I mentioned in my last post that I enjoy talking to library patrons about the choices they have made in reading material or movies. A few weeks ago, a lady was borrowing a documentary I had seen a trailer for : Tim’s Vermeer.
There were a number of reasons I was interested in this documentary. Firstly, the very first screenplay I wrote was about a Vermeer painting – “The Lacemaker“. It was a complex plot involving Salvador Dali, the Louvre, art fraud and a rhinoceros. The script is still available for development.
Secondly, the documentary is made by Penn and Teller, whom I admire for their magical skills and their zeal in uncovering fraudsters of the allegedly psychic variety.
Finally, it’s just an interesting concept. The subject – Tim Jenison – decided that Vermeer couldn’t possibly have managed to paint the variations of colour and texture the picture (he uses “The Music Lesson“) shows. There must, says Tim, have been some kind of device to allow Vermeer to see those variations as a camera sees them, not as an eye.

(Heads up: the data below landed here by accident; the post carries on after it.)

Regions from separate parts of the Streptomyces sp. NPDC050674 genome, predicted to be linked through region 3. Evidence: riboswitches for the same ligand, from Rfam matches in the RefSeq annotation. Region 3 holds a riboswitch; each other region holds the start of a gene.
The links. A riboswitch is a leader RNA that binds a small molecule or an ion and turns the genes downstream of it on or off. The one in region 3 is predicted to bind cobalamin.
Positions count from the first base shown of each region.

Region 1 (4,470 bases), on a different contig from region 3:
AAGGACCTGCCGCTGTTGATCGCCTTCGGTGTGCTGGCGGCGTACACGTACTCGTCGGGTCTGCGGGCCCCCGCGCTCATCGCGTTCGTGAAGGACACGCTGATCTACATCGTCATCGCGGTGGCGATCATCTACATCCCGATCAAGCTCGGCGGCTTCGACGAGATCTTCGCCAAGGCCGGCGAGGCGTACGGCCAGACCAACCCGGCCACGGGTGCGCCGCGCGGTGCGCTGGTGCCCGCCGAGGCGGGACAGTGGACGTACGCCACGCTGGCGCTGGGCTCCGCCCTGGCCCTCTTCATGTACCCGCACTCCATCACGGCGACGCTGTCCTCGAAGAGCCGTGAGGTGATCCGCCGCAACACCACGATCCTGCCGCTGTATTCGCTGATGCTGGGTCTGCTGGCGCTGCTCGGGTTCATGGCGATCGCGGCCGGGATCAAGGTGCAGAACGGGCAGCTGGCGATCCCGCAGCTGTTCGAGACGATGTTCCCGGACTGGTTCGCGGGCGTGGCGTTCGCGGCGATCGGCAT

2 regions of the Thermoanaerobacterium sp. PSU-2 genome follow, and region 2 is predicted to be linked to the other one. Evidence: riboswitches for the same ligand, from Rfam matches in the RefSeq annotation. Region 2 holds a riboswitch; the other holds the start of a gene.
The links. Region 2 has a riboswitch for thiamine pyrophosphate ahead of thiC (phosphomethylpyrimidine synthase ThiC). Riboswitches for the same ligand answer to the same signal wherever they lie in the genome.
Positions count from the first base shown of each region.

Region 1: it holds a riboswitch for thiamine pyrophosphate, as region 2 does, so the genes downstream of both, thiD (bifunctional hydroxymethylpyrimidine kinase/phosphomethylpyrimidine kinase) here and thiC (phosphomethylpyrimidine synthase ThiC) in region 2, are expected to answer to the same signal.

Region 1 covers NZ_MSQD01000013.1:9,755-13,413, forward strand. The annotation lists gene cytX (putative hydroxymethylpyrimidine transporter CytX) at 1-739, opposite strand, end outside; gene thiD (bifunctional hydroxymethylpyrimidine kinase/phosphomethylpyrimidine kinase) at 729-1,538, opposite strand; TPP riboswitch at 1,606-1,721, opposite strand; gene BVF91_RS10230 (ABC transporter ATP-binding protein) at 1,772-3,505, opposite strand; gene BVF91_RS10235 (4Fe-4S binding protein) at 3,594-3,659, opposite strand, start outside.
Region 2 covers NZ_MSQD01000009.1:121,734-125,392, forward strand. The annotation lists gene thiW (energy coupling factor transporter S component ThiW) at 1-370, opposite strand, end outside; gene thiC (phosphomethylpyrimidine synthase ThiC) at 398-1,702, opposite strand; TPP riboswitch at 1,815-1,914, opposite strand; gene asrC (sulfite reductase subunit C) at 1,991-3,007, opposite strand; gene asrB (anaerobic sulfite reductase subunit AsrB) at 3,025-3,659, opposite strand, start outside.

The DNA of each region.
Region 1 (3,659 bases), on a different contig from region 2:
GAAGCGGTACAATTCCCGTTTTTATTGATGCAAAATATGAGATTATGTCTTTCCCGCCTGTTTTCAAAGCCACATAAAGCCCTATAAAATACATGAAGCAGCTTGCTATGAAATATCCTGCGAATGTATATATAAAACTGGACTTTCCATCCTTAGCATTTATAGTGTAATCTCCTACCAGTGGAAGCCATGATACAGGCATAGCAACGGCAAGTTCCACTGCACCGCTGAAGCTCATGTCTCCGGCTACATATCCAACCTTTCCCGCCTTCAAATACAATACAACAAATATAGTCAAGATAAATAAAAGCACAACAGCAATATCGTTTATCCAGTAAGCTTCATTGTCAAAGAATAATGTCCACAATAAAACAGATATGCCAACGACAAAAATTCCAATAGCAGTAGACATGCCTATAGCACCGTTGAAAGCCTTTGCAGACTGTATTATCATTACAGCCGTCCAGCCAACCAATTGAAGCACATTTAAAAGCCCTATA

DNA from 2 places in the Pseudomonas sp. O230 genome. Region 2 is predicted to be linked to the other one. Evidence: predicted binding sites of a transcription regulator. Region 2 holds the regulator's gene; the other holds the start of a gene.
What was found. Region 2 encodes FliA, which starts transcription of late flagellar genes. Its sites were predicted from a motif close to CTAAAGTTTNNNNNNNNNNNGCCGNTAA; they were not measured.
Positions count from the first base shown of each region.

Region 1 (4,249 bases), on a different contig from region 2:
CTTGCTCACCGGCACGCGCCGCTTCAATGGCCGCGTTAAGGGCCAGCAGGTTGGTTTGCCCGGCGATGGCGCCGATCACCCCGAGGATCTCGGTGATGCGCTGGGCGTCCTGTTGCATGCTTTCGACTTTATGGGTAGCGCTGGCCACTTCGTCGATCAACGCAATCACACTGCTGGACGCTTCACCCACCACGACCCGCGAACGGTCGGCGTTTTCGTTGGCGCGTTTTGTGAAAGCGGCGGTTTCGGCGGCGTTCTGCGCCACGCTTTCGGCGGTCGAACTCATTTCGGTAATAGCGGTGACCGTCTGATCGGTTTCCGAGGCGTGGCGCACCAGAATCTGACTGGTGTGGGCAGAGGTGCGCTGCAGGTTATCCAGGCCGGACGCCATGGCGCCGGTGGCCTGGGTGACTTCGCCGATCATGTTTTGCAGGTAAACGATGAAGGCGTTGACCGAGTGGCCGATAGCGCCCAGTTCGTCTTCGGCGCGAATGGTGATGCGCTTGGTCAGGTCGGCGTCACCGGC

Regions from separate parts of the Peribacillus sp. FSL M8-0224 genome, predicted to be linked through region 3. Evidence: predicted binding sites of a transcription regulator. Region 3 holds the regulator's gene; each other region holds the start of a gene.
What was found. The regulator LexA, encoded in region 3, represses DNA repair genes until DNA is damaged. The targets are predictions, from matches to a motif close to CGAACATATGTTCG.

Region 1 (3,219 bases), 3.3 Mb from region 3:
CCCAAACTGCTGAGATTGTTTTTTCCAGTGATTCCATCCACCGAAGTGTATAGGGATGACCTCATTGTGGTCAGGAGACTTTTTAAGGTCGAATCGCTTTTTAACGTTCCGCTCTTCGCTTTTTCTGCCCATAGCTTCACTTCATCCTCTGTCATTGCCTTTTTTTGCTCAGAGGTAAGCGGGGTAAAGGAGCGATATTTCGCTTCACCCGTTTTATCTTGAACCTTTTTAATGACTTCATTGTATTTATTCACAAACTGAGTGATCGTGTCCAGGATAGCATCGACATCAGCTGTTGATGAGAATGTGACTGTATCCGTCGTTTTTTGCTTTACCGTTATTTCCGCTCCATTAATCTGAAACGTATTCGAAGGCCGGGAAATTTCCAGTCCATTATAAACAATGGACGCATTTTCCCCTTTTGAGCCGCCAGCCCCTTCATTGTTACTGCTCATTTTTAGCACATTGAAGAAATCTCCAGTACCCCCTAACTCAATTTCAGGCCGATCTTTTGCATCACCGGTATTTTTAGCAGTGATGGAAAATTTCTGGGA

While keen to see the documentary, I hadn’t been able to get hold of a copy, and mentioned this to the lady, asking if she would let me know what she thought of it. She said she would, and took my name, remarking that it’s rare to be served by the same person twice at the library, since shifts change so often.
I was incredibly touched to return from my short break to find the handwritten review of the documentary shown above. That’s a great example of the OTHER kind of “Customer Service”.
The review reads:
Verdict of Tim’s Vermeer:
The direction was clunky, more narration would have been good, and it would have been nice to hear more from the art world and less from Penn Jillette.
However, the subject matter was fascinating. The theory posited was intriguing, as was the way he proved it. I would have loved to hear more about the art world’s reaction to his experiment.
I wouldn’t suggest this as a good example of a documentary, but I do suggest it on the basis of the subject matter.”